"Without Him, who can eat and find enjoyment?" - Ecclesiastes 2:25
Shane and I just finished the second day of the Robert McKee Story Seminar. It's been very informative and helpful, and I look forward to going back and reading "The Song" after what I've learned here.
McKee is very brazen in his opinions on a wide variety of issues. Today he semi-lamented that good stories in cinema seem to be more and more rare. He says when he was a kid it was a couple a week, now it's a couple a year. He basically attributed this to Western decedance (though, I'm sure some would dismiss his diagnosis as nostalgia).
He basically said Western life is too easy to produce good stories en masse. Westerners don't work anymore...well, not real work. He said studies show that only about two hours of actual work get done in an eight hour work day. Technology, education, and affluence have given us a lot of leisure time, which has given us opportunities to reflect, which makes us realize how terribly unhappy we are. And, a lot of our stories reflect that personal and pervasive unhappiness.
He went on to say that the spectre of death should be a sufficient motivator for us to get out of the chair and get something done...writing a good story, specifically and that writers know that life is really meaningless.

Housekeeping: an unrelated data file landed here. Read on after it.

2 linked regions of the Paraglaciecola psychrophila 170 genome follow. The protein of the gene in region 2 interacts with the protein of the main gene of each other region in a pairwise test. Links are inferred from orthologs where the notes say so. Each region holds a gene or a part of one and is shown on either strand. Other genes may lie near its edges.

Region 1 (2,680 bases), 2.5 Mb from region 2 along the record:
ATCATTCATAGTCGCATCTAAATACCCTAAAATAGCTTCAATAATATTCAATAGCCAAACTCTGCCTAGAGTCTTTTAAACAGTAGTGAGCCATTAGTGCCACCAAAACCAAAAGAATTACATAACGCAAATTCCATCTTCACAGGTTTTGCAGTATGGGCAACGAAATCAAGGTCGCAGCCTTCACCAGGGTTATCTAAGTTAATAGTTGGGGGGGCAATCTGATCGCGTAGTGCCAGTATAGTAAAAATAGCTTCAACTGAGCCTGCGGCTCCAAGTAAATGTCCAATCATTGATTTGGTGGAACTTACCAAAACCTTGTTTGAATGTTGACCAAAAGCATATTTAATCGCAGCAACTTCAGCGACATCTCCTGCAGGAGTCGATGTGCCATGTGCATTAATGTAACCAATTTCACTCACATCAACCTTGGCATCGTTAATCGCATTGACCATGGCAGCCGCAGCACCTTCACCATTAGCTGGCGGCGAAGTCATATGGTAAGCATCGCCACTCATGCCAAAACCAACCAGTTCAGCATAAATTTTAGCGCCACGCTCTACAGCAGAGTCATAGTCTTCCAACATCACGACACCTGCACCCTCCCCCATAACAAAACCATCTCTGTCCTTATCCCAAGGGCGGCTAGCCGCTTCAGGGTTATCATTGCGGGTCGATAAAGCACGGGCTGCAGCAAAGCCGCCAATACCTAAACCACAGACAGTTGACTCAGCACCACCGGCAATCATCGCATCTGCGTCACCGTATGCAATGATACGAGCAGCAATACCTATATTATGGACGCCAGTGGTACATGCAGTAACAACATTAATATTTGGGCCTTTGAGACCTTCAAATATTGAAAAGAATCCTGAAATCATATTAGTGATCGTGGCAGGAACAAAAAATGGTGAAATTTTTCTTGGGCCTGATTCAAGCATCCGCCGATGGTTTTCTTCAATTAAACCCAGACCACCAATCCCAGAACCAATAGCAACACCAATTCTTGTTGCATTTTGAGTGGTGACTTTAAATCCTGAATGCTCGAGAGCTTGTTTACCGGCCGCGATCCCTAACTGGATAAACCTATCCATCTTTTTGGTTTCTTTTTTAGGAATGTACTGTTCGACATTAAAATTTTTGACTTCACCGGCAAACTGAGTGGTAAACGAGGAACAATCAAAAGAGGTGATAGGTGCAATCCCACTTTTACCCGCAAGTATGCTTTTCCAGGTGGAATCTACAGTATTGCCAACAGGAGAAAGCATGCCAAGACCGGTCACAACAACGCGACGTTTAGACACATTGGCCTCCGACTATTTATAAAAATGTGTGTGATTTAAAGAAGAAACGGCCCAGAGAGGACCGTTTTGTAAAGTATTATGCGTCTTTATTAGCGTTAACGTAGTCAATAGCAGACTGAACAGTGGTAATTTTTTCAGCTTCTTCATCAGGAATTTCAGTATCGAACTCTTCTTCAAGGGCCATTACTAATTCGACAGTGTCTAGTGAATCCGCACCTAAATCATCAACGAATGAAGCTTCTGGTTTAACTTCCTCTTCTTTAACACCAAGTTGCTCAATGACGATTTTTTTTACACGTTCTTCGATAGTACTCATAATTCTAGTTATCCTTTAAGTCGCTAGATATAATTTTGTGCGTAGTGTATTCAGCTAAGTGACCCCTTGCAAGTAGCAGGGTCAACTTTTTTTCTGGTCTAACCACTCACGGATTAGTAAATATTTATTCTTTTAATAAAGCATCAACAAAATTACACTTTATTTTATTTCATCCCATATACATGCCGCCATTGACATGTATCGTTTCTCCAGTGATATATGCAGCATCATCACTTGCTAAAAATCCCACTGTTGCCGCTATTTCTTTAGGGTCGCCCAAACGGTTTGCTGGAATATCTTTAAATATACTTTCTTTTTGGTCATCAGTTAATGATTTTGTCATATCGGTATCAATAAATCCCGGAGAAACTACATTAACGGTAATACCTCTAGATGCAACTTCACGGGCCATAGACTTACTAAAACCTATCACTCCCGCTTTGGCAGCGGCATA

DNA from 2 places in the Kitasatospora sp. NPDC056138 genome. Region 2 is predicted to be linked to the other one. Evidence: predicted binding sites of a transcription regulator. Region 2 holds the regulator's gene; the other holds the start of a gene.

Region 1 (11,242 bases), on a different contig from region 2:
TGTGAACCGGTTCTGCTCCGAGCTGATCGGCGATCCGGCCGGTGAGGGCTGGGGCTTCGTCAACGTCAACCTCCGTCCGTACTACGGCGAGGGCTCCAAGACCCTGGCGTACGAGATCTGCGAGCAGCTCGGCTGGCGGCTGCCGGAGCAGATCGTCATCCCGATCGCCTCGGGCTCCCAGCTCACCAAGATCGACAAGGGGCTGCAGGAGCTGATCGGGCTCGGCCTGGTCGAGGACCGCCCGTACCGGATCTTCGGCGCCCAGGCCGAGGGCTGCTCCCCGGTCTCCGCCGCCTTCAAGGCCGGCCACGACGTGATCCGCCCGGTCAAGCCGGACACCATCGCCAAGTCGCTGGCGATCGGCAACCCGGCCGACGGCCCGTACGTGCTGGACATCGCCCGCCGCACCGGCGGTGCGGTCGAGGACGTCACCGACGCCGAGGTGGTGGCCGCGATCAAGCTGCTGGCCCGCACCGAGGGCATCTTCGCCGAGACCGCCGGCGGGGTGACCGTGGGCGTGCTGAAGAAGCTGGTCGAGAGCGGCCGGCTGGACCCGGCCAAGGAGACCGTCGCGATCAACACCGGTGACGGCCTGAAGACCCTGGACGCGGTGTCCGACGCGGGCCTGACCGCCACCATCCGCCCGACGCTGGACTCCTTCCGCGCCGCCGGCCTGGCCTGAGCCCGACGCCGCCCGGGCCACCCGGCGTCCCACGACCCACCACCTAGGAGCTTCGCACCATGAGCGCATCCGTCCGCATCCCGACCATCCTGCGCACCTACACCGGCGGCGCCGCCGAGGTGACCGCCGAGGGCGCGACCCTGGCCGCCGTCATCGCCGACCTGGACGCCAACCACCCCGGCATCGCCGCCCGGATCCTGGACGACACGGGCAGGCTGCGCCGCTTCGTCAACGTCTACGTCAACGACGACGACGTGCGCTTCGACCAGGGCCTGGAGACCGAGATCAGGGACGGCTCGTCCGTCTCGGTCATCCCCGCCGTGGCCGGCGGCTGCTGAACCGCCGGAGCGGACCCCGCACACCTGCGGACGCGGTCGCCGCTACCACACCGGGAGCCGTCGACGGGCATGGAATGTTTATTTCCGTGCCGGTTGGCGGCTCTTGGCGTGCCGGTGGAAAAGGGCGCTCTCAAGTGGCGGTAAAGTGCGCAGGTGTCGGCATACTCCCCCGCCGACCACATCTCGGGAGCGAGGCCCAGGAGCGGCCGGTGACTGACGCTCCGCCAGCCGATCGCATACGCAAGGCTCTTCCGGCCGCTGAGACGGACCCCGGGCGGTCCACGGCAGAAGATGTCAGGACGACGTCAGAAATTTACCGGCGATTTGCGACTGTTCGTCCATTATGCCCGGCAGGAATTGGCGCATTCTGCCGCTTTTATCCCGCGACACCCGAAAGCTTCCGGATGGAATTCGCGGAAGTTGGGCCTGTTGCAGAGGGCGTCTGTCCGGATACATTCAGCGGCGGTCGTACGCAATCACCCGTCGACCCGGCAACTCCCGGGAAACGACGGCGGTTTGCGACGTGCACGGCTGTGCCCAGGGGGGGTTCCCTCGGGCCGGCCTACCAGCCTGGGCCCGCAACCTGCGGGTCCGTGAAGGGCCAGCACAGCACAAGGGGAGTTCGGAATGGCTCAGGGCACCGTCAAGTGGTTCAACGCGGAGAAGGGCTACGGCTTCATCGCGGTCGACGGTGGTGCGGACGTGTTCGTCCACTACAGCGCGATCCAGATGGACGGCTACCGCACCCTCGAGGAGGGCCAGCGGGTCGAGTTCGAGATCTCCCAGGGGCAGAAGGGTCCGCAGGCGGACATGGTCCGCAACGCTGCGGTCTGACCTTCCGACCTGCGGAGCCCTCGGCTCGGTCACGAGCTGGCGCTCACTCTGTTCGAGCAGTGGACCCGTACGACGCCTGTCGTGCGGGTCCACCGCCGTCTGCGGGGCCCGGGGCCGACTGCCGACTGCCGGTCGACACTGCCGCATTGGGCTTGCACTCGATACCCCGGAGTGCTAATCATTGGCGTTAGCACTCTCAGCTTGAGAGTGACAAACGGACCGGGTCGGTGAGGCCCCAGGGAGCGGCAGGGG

Wow. It was almost...almost...like listening to a New York paraphrase of Ecclesiastes.
As I've told people that "The Song" leans very heavily on Ecclesiastes as source material, I've lost count of how many people have indicated that that is one of their favorite books, if not their very favorite book, in the Bible. Despite the books timelessness, I suppose one could dismiss this as a trend, but enough people have said it to make me wonder if there's just "something in the air" in this age in which we live that makes that book really resonate.
I think part of it is that it provides a sobering and yet comforting alternative to the "too blessed to be stressed" facade that often permeates American Evangelicalism. But, listening to McKee, it hit me...
The West, at many class levels, is full of Solomons -comparatively affluent, educated, leisure-lovers, who have easy access to comforts and experiences that the ancient king could not have foreseen, and who have time to sit and reflect and realize that they are utterly miserable and wonder why all their possessions, achievements, relationships (actual or digital), and experiences simply have not satisfied the deepest longings of their heart.